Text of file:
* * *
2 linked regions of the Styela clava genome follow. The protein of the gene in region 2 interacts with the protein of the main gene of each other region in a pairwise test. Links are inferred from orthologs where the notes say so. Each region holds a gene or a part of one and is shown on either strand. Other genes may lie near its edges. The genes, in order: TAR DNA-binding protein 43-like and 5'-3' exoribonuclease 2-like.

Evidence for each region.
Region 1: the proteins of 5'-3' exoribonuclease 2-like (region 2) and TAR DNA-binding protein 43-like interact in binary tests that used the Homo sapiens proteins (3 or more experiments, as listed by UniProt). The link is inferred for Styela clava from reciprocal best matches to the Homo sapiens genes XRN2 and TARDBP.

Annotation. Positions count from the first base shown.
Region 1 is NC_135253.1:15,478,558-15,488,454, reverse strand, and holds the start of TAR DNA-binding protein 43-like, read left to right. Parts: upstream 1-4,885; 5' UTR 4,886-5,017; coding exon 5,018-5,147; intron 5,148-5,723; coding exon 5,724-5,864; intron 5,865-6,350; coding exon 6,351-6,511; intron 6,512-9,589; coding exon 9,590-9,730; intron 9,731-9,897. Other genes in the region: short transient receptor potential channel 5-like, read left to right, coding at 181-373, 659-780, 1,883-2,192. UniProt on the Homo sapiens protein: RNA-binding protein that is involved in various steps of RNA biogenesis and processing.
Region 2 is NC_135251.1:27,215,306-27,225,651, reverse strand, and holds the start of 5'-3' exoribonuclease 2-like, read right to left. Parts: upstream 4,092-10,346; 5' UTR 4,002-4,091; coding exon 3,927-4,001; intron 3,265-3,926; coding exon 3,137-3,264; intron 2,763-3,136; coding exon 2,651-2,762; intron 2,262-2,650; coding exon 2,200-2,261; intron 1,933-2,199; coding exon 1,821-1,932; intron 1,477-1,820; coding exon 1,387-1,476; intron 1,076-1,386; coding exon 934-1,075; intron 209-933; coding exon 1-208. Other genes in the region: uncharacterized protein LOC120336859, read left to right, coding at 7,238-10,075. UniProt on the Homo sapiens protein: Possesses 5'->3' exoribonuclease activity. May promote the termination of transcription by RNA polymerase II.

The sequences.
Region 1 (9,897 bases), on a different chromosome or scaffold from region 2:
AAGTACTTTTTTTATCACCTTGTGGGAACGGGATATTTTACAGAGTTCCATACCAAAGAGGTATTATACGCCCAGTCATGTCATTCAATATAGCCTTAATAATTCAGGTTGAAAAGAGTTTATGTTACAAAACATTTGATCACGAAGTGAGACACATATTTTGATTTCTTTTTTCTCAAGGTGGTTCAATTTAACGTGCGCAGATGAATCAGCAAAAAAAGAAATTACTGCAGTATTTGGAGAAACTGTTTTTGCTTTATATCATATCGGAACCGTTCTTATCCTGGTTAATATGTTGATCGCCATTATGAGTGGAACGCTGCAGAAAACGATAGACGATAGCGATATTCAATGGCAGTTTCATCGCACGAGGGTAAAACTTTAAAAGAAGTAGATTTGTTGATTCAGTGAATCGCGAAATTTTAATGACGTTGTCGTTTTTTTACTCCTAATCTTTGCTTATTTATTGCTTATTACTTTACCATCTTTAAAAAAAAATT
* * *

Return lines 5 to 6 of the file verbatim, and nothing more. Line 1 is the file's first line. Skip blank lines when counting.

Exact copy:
Region 1 is NC_135253.1:15,478,558-15,488,454, reverse strand, and holds the start of TAR DNA-binding protein 43-like, read left to right. Parts: upstream 1-4,885; 5' UTR 4,886-5,017; coding exon 5,018-5,147; intron 5,148-5,723; coding exon 5,724-5,864; intron 5,865-6,350; coding exon 6,351-6,511; intron 6,512-9,589; coding exon 9,590-9,730; intron 9,731-9,897. Other genes in the region: short transient receptor potential channel 5-like, read left to right, coding at 181-373, 659-780, 1,883-2,192. UniProt on the Homo sapiens protein: RNA-binding protein that is involved in various steps of RNA biogenesis and processing.
Region 2 is NC_135251.1:27,215,306-27,225,651, reverse strand, and holds the start of 5'-3' exoribonuclease 2-like, read right to left. Parts: upstream 4,092-10,346; 5' UTR 4,002-4,091; coding exon 3,927-4,001; intron 3,265-3,926; coding exon 3,137-3,264; intron 2,763-3,136; coding exon 2,651-2,762; intron 2,262-2,650; coding exon 2,200-2,261; intron 1,933-2,199; coding exon 1,821-1,932; intron 1,477-1,820; coding exon 1,387-1,476; intron 1,076-1,386; coding exon 934-1,075; intron 209-933; coding exon 1-208. Other genes in the region: uncharacterized protein LOC120336859, read left to right, coding at 7,238-10,075. UniProt on the Homo sapiens protein: Possesses 5'->3' exoribonuclease activity. May promote the termination of transcription by RNA polymerase II.